Instead, help your child discover ways they can reconnect with the sensations the happen in and outside the body. 

The squeezy body game

You know you've done a good job if you can teach mindfulness activities that relieve stress at home and at school. Children love the squeezy body game, which makes it an incredibly effective stress relief activity. 

When your child is sat comfortably, tell them to begin by taking 4 deep breaths. Breathing in until they can't hold any more air, holding this breath for 4 seconds, and breathing out for 5 seconds. After this, beginning at their toes, have them squeeze (tense) every muscle from their toes to their arms. Holding each squeeze for 3 seconds, then relaxing.

Whilst doing so, have them think about how their body feels: 

How do your toes feel before you squeeze them?

How do your toes feel whilst you're squeezing them?

What do your feet feel like once you've relaxed your toes?

If your child is sat in class and has some spare time during registration perhaps, this is a good stress-reducing technique they can practice on their own in school, and no one will even notice. 

If it's bedtime, the same mindfulness technique can be performed laying down with your eyes closed. As well as helping the mind regain focus on the present, and less on thoughts and worries circulating around the mind, the technique can help children and adults alike get to sleep far easier if they're under a significant amount of stress. 


The playtime safari

Children's inquisitive minds are always yearning to be stimulated. If you leave a child to their own vices, they'll probably just pick up the nearest mobile phone or tablet. If you have a child who experiences anxiety, it's a great idea to offer alternatives to technology to give children an opportunity to be mindful whilst having fun.

The playtime safari is ideal if you're looking for an outdoor activity children can do at home and at playtime at school.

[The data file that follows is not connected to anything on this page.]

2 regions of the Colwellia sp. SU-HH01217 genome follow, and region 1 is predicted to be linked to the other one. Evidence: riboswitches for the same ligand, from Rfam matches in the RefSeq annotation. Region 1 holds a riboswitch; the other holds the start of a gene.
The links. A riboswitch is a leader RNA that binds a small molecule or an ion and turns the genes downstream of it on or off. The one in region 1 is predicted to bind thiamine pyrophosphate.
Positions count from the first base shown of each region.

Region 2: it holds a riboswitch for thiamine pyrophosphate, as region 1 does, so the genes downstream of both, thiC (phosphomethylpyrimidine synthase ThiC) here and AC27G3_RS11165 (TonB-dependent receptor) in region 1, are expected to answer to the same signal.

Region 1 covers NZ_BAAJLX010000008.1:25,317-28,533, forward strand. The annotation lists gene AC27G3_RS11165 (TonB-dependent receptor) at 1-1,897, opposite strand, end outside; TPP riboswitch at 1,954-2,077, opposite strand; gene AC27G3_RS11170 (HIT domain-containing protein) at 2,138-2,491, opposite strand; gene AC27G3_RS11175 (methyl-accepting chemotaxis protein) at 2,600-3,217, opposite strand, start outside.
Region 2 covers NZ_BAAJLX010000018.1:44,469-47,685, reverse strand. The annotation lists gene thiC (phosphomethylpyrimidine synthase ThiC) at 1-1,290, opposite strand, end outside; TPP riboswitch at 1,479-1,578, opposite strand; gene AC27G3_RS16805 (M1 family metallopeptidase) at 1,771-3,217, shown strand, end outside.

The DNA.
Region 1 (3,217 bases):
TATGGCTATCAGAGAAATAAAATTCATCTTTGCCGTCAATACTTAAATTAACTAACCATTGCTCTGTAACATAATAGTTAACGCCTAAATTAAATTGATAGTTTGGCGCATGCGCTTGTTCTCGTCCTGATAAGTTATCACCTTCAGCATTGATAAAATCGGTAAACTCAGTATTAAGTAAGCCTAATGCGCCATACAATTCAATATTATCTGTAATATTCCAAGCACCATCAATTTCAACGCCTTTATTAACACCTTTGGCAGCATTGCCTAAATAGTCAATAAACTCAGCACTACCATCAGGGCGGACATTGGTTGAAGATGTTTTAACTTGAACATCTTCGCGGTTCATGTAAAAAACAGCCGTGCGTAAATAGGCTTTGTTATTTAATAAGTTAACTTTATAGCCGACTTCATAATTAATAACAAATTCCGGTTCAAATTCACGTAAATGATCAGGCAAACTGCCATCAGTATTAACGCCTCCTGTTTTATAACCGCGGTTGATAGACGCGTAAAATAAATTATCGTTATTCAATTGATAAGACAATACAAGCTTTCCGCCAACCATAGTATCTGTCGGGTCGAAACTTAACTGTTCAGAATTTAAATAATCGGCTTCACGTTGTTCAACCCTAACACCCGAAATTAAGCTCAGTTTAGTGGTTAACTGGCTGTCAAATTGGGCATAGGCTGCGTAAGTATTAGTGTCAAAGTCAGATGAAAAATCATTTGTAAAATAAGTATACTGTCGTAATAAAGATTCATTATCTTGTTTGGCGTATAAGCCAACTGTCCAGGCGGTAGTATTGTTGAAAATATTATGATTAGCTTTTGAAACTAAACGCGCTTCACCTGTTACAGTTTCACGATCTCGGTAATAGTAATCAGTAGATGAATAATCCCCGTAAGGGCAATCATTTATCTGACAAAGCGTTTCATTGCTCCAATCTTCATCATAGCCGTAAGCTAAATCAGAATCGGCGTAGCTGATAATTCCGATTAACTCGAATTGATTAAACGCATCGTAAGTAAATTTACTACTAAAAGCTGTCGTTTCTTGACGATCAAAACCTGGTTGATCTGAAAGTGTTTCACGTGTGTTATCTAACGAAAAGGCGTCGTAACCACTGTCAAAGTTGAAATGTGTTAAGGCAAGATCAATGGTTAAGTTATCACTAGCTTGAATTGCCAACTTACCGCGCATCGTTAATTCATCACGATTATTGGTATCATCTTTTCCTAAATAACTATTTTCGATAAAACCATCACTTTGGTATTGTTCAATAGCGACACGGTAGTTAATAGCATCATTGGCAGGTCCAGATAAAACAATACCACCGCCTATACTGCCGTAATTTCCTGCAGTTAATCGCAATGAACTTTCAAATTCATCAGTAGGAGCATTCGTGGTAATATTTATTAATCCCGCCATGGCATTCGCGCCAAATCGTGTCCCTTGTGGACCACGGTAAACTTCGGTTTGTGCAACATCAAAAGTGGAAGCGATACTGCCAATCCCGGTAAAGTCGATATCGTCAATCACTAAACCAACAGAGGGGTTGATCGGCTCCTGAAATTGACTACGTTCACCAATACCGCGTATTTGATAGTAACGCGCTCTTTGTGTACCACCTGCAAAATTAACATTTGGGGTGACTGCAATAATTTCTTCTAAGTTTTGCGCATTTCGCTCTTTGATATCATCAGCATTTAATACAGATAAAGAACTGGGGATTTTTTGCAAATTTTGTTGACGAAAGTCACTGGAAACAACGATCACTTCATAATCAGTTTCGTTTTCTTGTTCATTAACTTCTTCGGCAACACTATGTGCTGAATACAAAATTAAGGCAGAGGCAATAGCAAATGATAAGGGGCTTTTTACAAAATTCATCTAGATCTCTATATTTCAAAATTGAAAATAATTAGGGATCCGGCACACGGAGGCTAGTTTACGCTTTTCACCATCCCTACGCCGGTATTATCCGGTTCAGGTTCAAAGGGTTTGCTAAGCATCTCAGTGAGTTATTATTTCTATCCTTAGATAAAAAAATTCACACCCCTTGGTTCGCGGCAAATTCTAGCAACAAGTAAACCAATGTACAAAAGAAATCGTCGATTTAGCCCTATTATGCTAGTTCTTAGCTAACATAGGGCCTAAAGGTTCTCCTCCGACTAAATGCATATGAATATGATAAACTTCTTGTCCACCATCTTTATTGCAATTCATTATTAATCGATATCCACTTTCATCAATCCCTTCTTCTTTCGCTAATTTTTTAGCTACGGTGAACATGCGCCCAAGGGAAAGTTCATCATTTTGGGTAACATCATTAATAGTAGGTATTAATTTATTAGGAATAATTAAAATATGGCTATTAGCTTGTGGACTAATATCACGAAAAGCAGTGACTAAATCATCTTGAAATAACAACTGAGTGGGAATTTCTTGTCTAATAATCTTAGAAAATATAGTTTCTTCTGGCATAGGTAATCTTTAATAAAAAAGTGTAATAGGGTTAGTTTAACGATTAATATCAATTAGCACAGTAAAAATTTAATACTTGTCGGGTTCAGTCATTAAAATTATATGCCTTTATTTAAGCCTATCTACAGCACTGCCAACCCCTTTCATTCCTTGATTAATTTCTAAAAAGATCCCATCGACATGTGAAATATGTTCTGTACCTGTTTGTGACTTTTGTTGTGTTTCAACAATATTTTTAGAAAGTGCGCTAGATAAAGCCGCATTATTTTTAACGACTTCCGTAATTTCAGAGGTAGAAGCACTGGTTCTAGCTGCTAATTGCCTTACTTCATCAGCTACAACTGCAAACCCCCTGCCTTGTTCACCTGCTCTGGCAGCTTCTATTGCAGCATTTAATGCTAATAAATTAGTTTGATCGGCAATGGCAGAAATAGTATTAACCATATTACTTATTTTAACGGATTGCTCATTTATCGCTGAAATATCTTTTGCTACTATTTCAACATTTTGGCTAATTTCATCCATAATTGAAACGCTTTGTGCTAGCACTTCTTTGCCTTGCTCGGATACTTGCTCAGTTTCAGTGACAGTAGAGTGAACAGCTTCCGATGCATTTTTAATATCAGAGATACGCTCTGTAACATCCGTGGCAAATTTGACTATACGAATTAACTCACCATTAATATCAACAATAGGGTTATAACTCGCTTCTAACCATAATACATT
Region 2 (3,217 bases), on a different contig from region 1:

There are a few rules to note before setting out on your playtime safari:

Things to turn down:

- Stay really quiet

- Move slowly

- Let other thoughts and worries pass through the head like the clouds

Things to turn up:

- Sense of sight

- Sense of touch 

- Sense of sound

The aim is to find as many beautiful objects as possible. Of course, you can interchange the "beautiful" adjective here. You could try setting the aim to find as many green objects, as many objects above their heads, rough, soft objects (you get the idea.)

With every object they come across, ask them to think about how it looks, the colour of the object, the smell and how it feels. When they find any insects or animals, encourage your child to observe the animal for as long as they want, thinking about how it looks, the way it moves along the ground and how many colours there are on the insect. 

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Hopefully you've found something here that will help your child cope better with their worries, lower stress, and reduce feelings of guilt. If you think you're child is still struggling, parents and carers can get help and advice around children's mental health from Young Minds' free parent helpline on 0808 802 5544 (Monday to Friday, 9.30am-4pm).

Up next: Opening up: How to help your child confide in you